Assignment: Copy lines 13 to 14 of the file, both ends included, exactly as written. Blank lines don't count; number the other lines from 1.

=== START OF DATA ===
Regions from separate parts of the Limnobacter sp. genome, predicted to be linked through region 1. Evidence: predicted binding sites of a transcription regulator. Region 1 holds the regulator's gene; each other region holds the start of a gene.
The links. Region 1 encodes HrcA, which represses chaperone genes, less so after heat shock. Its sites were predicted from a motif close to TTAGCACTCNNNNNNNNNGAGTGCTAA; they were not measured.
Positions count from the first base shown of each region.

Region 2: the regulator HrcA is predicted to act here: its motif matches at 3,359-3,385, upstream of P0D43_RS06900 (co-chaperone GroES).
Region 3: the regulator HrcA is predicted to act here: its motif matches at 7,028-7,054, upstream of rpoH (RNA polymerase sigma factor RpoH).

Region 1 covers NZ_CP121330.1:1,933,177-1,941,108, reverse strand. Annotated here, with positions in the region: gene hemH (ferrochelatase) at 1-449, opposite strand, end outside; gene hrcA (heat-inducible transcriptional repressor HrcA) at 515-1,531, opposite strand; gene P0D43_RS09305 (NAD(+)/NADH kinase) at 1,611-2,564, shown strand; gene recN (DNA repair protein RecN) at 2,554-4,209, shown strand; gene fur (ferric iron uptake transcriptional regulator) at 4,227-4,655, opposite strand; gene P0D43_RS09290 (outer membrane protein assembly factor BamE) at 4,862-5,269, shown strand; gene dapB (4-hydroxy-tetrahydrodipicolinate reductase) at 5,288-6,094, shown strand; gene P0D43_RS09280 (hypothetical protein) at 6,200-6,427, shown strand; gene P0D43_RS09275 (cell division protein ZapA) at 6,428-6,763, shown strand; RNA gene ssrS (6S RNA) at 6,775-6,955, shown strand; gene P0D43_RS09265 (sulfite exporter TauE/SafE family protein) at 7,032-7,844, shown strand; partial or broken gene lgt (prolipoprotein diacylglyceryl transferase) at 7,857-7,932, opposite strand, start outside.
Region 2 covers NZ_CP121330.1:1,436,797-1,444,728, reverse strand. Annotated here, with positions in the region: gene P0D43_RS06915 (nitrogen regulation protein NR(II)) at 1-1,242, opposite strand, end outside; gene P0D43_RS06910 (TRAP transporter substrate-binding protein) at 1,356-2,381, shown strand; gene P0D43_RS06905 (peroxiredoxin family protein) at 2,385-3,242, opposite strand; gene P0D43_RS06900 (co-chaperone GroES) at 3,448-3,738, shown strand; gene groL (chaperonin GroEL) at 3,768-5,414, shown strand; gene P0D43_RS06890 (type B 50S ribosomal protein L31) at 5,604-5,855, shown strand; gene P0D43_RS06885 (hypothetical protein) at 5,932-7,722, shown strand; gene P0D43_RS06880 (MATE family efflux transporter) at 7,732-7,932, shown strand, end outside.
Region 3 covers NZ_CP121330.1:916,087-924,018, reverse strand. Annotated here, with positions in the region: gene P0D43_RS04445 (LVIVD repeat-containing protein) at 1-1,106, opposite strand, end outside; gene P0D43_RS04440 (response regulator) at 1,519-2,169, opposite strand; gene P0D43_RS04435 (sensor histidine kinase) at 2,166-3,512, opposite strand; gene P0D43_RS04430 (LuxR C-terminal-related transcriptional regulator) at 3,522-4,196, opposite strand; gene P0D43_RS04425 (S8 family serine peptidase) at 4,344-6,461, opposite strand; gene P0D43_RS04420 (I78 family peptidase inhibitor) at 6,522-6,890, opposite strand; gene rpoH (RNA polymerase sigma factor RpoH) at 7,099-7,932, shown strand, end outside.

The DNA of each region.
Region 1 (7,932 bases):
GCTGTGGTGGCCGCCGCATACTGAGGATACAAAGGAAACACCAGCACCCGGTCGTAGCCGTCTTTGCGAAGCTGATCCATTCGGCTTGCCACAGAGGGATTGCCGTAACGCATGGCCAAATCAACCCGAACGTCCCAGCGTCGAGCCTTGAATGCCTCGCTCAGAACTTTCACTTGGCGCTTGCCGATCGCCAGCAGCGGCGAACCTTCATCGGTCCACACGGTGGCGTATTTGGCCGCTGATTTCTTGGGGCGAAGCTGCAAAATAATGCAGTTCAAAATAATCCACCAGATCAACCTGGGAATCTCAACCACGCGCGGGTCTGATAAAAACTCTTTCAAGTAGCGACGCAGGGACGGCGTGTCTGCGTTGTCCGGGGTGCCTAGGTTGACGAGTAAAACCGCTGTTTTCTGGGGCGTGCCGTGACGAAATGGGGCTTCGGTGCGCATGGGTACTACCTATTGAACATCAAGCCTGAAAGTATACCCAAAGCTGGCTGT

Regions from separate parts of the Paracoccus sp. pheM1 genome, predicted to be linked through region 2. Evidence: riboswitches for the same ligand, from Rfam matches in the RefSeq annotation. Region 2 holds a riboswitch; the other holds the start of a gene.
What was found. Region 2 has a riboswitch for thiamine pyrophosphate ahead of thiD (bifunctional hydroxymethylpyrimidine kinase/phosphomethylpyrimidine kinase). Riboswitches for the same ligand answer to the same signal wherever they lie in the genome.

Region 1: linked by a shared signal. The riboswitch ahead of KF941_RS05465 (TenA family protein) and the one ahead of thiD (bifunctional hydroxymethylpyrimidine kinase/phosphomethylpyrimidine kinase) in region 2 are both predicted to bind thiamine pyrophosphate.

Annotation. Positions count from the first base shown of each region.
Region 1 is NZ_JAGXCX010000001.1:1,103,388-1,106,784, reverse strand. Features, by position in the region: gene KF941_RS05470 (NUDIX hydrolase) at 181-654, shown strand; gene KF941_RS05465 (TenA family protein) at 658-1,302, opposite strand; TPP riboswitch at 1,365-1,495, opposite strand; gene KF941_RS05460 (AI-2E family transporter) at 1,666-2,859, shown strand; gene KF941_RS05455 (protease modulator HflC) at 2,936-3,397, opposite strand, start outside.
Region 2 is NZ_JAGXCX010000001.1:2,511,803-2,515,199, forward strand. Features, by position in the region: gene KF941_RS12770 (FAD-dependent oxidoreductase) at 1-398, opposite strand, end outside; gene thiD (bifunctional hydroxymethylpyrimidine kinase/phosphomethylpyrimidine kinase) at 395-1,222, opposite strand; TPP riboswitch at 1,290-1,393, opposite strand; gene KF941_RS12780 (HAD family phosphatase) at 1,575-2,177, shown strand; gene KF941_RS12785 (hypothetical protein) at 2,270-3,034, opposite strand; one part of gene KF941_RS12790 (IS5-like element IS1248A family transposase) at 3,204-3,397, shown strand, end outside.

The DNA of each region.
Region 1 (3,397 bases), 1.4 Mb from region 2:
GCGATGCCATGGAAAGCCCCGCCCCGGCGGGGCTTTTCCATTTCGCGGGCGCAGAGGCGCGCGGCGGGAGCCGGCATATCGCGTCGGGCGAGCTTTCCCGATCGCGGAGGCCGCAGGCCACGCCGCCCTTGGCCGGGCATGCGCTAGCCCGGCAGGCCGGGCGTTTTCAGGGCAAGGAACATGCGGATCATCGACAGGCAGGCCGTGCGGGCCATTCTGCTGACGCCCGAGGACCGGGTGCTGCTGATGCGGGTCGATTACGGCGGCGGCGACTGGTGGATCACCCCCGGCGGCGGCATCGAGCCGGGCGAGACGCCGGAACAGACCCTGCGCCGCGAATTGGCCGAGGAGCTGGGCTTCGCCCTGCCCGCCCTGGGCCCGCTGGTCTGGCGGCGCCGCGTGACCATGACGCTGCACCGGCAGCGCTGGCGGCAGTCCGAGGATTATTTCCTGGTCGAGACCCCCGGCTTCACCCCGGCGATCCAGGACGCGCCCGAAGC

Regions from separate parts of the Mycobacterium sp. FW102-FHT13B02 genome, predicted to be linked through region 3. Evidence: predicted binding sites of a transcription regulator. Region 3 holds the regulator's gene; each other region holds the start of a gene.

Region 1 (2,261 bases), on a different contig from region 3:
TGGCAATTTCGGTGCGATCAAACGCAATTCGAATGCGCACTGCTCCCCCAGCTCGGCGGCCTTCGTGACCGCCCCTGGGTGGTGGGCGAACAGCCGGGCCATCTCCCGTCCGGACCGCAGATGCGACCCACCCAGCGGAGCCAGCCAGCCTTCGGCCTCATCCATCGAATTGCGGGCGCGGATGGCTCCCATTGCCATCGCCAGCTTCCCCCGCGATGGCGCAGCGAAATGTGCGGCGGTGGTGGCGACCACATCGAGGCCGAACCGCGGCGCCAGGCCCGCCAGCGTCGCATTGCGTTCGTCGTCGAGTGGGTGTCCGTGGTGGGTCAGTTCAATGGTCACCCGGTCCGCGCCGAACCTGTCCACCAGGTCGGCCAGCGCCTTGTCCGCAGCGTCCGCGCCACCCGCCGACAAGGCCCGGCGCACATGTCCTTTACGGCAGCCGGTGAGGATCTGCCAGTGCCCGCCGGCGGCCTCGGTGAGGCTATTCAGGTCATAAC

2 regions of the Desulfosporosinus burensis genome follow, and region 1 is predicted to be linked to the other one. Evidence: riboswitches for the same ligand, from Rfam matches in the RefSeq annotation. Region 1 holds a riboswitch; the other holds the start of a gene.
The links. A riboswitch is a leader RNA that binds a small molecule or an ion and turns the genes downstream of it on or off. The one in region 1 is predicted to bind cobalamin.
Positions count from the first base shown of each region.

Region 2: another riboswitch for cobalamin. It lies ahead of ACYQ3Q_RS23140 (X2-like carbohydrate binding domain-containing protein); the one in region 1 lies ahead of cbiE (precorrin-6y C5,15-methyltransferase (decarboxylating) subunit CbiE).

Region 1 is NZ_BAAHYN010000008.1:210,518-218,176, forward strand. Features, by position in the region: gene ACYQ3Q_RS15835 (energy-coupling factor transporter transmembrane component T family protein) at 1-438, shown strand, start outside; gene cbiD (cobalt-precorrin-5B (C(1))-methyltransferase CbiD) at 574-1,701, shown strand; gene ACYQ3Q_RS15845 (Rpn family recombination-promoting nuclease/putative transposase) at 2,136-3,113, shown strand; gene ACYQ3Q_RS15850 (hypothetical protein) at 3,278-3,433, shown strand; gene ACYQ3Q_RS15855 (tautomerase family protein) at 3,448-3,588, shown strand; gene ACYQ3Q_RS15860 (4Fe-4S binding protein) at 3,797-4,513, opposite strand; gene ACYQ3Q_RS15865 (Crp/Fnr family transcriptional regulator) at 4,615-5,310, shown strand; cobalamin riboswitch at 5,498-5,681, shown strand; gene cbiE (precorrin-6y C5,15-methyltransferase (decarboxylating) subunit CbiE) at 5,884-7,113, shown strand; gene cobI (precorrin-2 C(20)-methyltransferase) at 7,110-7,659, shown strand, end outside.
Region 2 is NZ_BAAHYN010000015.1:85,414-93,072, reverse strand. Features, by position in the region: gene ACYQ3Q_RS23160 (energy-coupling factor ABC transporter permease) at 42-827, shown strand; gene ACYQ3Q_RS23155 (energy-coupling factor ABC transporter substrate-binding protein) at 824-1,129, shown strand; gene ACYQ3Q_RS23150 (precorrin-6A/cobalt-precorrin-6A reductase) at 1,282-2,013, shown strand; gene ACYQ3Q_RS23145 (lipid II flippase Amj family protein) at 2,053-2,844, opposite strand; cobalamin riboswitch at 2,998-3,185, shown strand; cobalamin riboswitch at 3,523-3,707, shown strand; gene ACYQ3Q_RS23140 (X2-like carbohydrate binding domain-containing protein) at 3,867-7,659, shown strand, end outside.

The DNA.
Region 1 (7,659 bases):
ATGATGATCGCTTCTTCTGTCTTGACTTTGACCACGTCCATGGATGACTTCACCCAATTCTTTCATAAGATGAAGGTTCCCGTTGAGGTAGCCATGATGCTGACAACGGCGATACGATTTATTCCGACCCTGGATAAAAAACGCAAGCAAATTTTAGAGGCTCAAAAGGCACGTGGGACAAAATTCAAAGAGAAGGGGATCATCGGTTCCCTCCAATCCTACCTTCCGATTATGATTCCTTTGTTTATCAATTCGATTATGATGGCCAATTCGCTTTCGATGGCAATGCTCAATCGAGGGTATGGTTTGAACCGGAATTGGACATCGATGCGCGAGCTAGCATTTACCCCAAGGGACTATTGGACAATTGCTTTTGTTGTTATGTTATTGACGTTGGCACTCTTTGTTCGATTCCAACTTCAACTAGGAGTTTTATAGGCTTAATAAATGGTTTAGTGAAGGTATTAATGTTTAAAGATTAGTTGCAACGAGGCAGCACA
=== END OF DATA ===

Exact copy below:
What was found. Region 2 has a riboswitch for thiamine pyrophosphate ahead of thiD (bifunctional hydroxymethylpyrimidine kinase/phosphomethylpyrimidine kinase). Riboswitches for the same ligand answer to the same signal wherever they lie in the genome.

Region 1: linked by a shared signal. The riboswitch ahead of KF941_RS05465 (TenA family protein) and the one ahead of thiD (bifunctional hydroxymethylpyrimidine kinase/phosphomethylpyrimidine kinase) in region 2 are both predicted to bind thiamine pyrophosphate.